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Issue 7, 2019
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Excited-state solvation structure of transition metal complexes from molecular dynamics simulations and assessment of partial atomic charge methods

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Abstract

In this work, we investigate the excited-state solute and solvation structure of [Ru(bpy)3]2+, [Fe(bpy)3]2+, [Fe(bmip)2]2+ and [Cu(phen)2]+ (bpy = 2,2′-bipyridine; bmip = 2,6-bis(3-methyl-imidazole-1-ylidine)-pyridine; phen = 1,10-phenanthroline) transition metal complexes (TMCs) in terms of solute–solvent radial distribution functions (RDFs) and evaluate the performance of some of the most popular partial atomic charge (PAC) methods for obtaining these RDFs by molecular dynamics (MD) simulations. To this end, we compare classical MD of a frozen solute in water and acetonitrile (ACN) with quantum mechanics/molecular mechanics Born–Oppenheimer molecular dynamics (QM/MM BOMD) simulations. The calculated RDFs show that the choice of a suitable PAC method is dependent on the coordination number of the metal, denticity of the ligands, and type of solvent. It is found that this selection is less sensitive for water than ACN. Furthermore, a careful choice of the PAC method should be considered for TMCs that exhibit a free direct coordination site, such as [Cu(phen)2]+. The results of this work show that fast classical MD simulations with ChelpG/RESP or CM5 PACs can produce RDFs close to those obtained by QM/MM MD and thus, provide reliable solvation structures of TMCs to be used, e.g. in the analysis of scattering data.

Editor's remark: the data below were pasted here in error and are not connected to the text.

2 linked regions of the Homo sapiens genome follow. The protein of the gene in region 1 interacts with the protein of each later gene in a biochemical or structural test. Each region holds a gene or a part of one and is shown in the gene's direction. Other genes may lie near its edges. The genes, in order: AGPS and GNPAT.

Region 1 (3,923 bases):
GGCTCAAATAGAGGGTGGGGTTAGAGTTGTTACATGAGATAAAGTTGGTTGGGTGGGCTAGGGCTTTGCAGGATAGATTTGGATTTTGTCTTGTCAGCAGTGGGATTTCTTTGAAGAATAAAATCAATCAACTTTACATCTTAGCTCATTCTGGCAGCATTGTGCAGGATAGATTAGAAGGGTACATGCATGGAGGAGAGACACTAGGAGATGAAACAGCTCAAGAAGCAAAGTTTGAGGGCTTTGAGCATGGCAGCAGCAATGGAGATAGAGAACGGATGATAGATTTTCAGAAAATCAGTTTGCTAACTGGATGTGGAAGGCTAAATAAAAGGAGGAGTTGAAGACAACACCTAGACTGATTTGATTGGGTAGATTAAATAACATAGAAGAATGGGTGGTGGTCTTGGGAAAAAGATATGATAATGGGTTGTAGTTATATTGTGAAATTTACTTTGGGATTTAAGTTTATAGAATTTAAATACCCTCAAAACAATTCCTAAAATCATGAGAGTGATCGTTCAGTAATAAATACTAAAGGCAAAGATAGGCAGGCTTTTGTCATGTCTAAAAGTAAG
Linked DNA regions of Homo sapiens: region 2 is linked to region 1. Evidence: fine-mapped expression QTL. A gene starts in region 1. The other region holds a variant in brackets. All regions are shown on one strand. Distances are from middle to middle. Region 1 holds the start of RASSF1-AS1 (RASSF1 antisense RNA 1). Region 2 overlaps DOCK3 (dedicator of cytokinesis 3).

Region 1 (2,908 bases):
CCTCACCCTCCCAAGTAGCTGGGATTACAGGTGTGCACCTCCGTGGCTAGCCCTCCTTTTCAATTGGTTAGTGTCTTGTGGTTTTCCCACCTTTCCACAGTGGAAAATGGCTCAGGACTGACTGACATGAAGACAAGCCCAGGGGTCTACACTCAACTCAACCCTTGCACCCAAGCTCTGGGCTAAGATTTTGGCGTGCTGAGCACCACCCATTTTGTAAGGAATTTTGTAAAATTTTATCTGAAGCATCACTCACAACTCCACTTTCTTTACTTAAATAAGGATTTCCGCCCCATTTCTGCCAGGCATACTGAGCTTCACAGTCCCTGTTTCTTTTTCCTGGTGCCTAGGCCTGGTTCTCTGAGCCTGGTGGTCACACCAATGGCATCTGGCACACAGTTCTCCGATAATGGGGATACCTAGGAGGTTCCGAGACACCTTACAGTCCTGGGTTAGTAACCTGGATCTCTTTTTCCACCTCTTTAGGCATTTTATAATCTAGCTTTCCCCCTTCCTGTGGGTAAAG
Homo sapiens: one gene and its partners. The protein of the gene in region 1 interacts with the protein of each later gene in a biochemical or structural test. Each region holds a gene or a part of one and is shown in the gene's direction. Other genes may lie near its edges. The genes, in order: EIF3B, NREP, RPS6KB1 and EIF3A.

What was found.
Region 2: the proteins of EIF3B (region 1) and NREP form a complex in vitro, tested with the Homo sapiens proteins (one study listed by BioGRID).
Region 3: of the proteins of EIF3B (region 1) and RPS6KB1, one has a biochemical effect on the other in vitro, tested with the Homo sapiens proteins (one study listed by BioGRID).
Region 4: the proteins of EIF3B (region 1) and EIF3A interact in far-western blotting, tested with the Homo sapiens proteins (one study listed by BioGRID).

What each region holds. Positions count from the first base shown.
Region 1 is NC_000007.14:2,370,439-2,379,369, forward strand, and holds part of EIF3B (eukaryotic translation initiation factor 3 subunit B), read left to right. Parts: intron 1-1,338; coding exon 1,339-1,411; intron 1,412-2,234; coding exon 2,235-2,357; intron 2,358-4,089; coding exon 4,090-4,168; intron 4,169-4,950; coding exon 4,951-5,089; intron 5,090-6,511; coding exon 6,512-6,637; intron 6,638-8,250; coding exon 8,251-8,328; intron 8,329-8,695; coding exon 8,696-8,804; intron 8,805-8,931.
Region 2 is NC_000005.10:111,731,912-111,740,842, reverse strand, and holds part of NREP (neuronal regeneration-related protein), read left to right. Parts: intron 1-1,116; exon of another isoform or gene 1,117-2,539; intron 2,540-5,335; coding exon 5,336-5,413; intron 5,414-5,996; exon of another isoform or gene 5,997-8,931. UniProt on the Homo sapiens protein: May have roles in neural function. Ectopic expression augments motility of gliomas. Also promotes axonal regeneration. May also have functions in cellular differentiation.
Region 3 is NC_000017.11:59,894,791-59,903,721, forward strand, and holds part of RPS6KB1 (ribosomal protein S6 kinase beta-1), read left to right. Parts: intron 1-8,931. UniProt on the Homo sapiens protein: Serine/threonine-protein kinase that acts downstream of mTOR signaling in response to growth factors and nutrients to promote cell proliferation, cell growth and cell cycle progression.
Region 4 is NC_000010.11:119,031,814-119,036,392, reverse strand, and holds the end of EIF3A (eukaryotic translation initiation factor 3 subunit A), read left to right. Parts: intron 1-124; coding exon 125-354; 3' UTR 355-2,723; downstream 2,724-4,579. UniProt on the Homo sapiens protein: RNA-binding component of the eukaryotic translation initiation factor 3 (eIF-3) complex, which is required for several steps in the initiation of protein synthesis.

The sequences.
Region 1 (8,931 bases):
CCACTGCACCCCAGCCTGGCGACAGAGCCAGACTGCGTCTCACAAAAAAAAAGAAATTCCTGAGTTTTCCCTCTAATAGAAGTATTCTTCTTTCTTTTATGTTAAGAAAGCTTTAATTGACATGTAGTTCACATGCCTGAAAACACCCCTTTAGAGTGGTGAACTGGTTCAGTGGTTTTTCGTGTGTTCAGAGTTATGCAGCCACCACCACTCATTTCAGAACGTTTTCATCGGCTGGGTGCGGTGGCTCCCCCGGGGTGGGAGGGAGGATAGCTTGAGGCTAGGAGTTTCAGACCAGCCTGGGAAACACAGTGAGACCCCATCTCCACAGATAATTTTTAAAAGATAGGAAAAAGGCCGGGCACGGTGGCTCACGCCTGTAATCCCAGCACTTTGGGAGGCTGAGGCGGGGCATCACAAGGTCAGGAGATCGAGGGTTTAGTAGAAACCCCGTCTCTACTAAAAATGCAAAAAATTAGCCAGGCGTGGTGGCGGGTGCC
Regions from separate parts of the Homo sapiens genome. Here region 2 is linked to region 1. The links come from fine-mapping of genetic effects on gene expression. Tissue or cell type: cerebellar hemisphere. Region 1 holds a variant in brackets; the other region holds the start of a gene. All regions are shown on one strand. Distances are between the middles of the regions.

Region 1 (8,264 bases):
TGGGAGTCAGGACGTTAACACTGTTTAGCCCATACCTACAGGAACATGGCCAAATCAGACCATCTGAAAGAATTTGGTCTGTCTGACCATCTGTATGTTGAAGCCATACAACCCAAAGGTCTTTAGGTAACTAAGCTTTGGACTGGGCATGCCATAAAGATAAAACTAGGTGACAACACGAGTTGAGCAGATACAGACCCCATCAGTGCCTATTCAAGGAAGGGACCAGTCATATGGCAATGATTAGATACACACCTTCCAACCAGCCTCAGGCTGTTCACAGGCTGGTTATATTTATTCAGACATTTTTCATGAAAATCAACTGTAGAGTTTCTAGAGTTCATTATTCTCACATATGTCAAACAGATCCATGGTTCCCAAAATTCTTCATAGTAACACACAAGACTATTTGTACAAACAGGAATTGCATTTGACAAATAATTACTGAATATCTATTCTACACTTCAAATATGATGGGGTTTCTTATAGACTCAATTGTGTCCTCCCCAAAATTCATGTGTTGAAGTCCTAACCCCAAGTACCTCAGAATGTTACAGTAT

Graphical abstract: Excited-state solvation structure of transition metal complexes from molecular dynamics simulations and assessment of partial atomic charge methods

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Publication details

The article was received on 22 Oct 2018, accepted on 10 Jan 2019 and first published on 14 Jan 2019


Article type: Paper
DOI: 10.1039/C8CP06567E
Citation: Phys. Chem. Chem. Phys., 2019,21, 4082-4095

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    Excited-state solvation structure of transition metal complexes from molecular dynamics simulations and assessment of partial atomic charge methods

    M. Abedi, G. Levi, D. B. Zederkof, N. E. Henriksen, M. Pápai and K. B. Møller, Phys. Chem. Chem. Phys., 2019, 21, 4082
    DOI: 10.1039/C8CP06567E

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